Friday, November 11, 2005

Fashion Trend Alert - White painter's pants are out - big beers are IN!

Typically, a beer is considered “big”when it is over 8 or 9 % in alcohol. Historically, this was left to a couple of specific styles. Imperial stouts, barleywine and even malt liquor were terms and style categories that were expected to be stronger and bigger in flavor. Flavor and strength in fact, are not mutually exclusive in big beers. Remember that alcohol is created when yeast ferments wort by consuming sugar. The more sugar, the more alcohol is produced. The sugar comes from grain, which is packed with malty flavor. So, if you want a really big, flavorful beer, you might find it a bit stronger in alcohol. If you want a strong, higher alcohol beer, you’ll find big malt flavors are part of the equation. It’s a classic chicken and the egg riddle with benefits.

Today, breweries are frequently venturing into new styles, or adapting traditional ones. You’ll find the words Imperial and Double attached to more styles than ever before. They’re connotations of both strength and flavor expectations. You may have even heard that there is an “Extreme Beer” movement underfoot, gaining many breweries notoriety for their robust creations.

One nice thing about trends is that once in a while, they come around and shed a little light on something you’re already doing. Rather than chasing the trend, New Holland has been making big beers for quite some time. In fact, we’ve even branded the category under our High Gravity Series that you may be familiar with. High Gravity is somewhat of a technical term from the brewhouse that basically means – “big beer.”

I think it’s important to talk about why. Why do we make these beers, and how do they fit into our lineup? Why do people look for these beers, and what are they looking for?

I think it all boils down to balance. We expect every beer we make to be well balanced. While an IPA like Mad Hatter is a beer and a style that definitely showcases the hop, we don’t believe it has to shout, or beat us over the head with them. We look at our portfolio of beers and expect the same balance. We want to have a stable of beers that includes good every-day drinkin’ beers and beers that fit a special occasion. We want beers that are simple and refreshing, warm and comforting as well as creative beers that challenge us as brewers, artisans and connoisseurs. But, what’s important is that we don’t want one without the other. We want balance.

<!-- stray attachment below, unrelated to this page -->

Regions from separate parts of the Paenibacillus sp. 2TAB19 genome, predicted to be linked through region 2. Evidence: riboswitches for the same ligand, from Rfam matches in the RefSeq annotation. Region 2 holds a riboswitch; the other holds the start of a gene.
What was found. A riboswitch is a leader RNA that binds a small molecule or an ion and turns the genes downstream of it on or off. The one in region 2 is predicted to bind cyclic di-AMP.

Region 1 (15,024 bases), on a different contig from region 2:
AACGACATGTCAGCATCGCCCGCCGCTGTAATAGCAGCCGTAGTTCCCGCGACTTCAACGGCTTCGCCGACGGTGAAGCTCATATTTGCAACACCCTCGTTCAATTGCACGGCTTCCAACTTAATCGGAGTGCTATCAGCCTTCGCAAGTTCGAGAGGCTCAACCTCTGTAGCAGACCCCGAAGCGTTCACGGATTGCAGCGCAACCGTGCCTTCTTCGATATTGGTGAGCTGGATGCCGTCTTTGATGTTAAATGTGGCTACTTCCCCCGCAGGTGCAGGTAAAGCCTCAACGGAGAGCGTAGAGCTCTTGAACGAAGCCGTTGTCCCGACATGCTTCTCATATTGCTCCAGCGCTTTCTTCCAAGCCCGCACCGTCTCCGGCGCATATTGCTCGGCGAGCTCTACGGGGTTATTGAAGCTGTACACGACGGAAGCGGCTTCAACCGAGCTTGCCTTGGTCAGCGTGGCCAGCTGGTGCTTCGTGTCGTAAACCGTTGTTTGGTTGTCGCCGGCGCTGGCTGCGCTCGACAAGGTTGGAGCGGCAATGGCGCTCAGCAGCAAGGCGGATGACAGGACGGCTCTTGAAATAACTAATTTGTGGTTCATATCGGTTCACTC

The High Gravity Series gives us that balance. It’s the collection of beers that we feel lets the brewery stretch its legs and push some boundaries. It’s also an opportunity to enjoy big, warm, pleasing beers that we might not want every day. On top of that, it is an area where our obligation to consistency is slightly different. In order to welcome new ideas, the lineup, the beer, or even the package may change more frequently than in our Mainstay and Seasonal offerings. If you're a connoisseur, (read: beer geek) or someone that has a driving curiosity for “what’s new and different” take a look at our High Gravity Beers both in bottle or on tap see what you think! Big Beers are in. What else is new?

What I dream of is an art of balance.
Henri Matisse


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